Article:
Denver, South Park and Pacific Railroad
Dressing Up Commercial Large Scale Rolling Stock
large scale rolling stock leaves a lot to be desired if you want
to be faithful to the idea of the DSP&P. A few locomotives were
manufactued that are reasonable representations, but most
other rolling stock is generic.
page illustrates a few of the things that can be done to commercial
products to make them more like the original and to make them
unique to my railroad. To see what DSP&P rolling stock should
look like, see my DSP&P
Rolling Stock page, where
accurate models in various scales are portrayed.
Rocky Mountain House, Leaverite and Northern Railway has many
interesting and unusual items on its roster. As the long
forgotton Canadian subsiduary of the Denver, South Park and
Pacific Railroad, most of the equipmennt is borrowed or leased
from the DSP&P.
Accurate large scale models of DSP&P locomotives and rolling
stock are rare and mine are no exception. Using commercial large
scale models, I have accepted some "as is", kitbashed others,
others to obtain variety and colour, giving an impression of
what it might have been like in the
1879 to 1889 era. Some were modified by other modelers and
purchased from eBay, then further adapted by me. Weathering varies from slight to really
grubby, depending on age and class of service. The MOW cars are
the most interesting, but the open loads and reefers are pretty
Touch Up The Details
Minor upgrades by painting
cast-in detail or modifying ladders also adds variety and
realism. Lengthening the brake staff is the most important
modification to make the cars look like they really belong on
narrow gauge track. My wife, Sonja, does the fine detail paint
jobs, sometimes with a single-hair brush. I do the
rough weathering and mechanical work.
Cast in door
hooks on LGB reefer touched with black paint (lower right on
left-hand image). In the right-hand image, all hardware, brake
staff, and truss rods were painted black, with ice hatches
removed, air vent and ladders added, and a new road number
inscribed, making the LGB reefer closer to the 1880 prototype.
Steel wheels painted rusty brown look well used compared to the
black plastic originals. Knuckle couples (USA Trains are the
right size) painted grubby brown fix up the end view. I know
body mount link and pin would be more authentic and look better but my curves won't permit this.
Just correcting the road number on a car can be satisfying. A
little research and some press-on dry transfers lead to more
A Commercial Car To Your Era
In my case, I wanted an 1880's
double-board roof on my house cars to replace the 1920's metal
roof on the original product..
The Murphy patented "outside" metal roof didn't arrrive until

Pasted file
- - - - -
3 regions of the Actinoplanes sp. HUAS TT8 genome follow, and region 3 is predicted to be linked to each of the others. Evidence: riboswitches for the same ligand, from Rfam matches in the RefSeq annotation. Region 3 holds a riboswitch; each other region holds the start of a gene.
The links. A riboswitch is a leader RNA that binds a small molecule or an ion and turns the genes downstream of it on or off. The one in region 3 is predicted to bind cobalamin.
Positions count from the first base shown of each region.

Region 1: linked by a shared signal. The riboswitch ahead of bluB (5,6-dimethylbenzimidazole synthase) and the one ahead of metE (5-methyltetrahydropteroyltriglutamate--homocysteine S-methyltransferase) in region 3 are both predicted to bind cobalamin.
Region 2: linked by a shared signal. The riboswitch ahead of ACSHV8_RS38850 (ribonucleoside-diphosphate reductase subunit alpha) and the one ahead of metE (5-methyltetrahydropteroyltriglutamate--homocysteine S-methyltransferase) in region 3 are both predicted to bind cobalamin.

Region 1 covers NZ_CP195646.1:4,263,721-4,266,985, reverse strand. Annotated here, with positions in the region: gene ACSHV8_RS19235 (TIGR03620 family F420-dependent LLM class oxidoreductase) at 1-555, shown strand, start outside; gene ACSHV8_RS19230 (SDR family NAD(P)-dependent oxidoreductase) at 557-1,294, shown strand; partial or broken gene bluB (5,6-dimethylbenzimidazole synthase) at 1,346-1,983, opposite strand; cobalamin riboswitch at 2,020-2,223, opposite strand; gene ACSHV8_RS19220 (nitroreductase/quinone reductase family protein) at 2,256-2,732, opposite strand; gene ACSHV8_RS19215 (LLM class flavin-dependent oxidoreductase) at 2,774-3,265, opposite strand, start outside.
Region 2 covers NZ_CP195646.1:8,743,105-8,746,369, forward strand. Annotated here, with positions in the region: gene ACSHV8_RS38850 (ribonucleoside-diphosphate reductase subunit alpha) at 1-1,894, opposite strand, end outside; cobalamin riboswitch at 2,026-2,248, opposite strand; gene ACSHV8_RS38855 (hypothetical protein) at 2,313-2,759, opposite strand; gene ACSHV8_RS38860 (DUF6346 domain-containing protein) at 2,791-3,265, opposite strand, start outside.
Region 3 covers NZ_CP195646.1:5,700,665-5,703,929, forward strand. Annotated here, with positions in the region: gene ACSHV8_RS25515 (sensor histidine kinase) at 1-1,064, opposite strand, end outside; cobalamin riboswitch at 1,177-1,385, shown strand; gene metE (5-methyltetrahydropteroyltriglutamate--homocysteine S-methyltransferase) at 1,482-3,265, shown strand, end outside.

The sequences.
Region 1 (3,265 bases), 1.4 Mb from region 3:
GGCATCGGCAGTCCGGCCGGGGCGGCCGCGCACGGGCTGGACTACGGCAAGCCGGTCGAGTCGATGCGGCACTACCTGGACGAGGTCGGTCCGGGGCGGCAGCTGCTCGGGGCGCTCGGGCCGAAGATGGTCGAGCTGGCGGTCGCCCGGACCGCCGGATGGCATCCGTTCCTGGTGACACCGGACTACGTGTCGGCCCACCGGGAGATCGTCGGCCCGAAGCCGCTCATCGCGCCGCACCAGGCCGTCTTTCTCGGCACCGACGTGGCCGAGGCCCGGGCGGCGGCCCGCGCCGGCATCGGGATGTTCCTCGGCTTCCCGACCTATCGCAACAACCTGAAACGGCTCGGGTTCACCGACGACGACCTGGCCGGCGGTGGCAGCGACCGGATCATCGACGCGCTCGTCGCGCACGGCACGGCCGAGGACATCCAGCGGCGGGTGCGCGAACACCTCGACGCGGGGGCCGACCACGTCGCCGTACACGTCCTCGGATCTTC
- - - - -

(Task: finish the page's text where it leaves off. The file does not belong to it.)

1905 so no DSP&P car could have carried one until well along in
Converting the poorly rendered Murphy metal roof on the LGB,
Delton, and USA Trains reefers and boxcars to a simulated wood
roof makes a huge difference. The cure is to purchase some well
used Bachman 933xx series boxcars at auction and snap off the
roof - it is simulated wood, and the only one available in
large scale. It needs to be shortened a bit in a miter saw to
replace the Delton and USA Trains roof, and shortened even more
for the LGB cars, then it just snaps into place. Doesn't it look
Parts and Details for Unique Models
Many commercial models are
incomplete or have features that are not quite right for the
model's era or purpose. The examples below show some typical
The original USA Trains rotary was freelanced into DSP&P
To improve visibility in blowing snow, a cupola has been added. A
roof and backhead were added at the rear using Hartland parts,
as were a bell and whistle on the roof. The tender is from an
LGB Mogul with sound added.
Wedge plow O3 sitting in the yard during a summer respite. This is
also my track cleaning car, with emery cloth under the plow
blade and a scrubbing pad under the body. It was kitbashed from
an Aristocraft plow, shortened by 3 inches, with a Hartland
headlamp added to backdate the original modern headlight.
Headshot of DSP&P wedge plow O3 showing rusting plow blade
before it gets scoured clean and shiny by the icy snow next
An old-timer with modern headlights just won't do. I added
Hartland headlights to help the
locomotive fit in better.
Making completely unique
equipmentr or performing significant modifications to existing
commercial products is called kit-bashing. Lots of fun can be
had while doing the work, and observers will notice the special
Steam Shovel O4 can be brought forward to clear the
line of avalances and rock falls, or to widen a cut or clean up a
ditch. The enclosed cab is a real comfort to the crew in the minus 40
temperatures of the Northern winters. This is kitbashed from an LGB flatcar and
a JS Woodcrafts steam shovel with the track assembly removed.
Add a diesel powered shovel for a more modern ditcher.
Starting with steam shovel parts and some Ozark Miniatures
a wrecking crane appears, loosely following a DSP&P folio drawing.
The wrecking crane tender/boom car includes lots of tools, parts,
rope, chains, junk, and a guard goat.
The pile driver uses the same stwan hoist with a
free lanced mast holding
the pile driver's hammer.
boiler for a locomotive with a different paint job, add a
plow and you have a unique engine on your roster.
Loads Provide Eye-Opening Interest
Whether on a flat car or in a
gondola or coal car, a load is a must. Few cars run empty for very long.
Machinery appropriate for the era makes a dull flatcar into a
All you need is some scale chain and a bit of glue.
Four more of the open loads on my large scale
and Lettering for Variety
Making it uniquely yours.
The right paint, people in the seats, and the car name plaque
give a realistic,
even if somewhat inaccurate, model.
If you can see
inside, there should be something inside to see.
for more kit-bashing examples.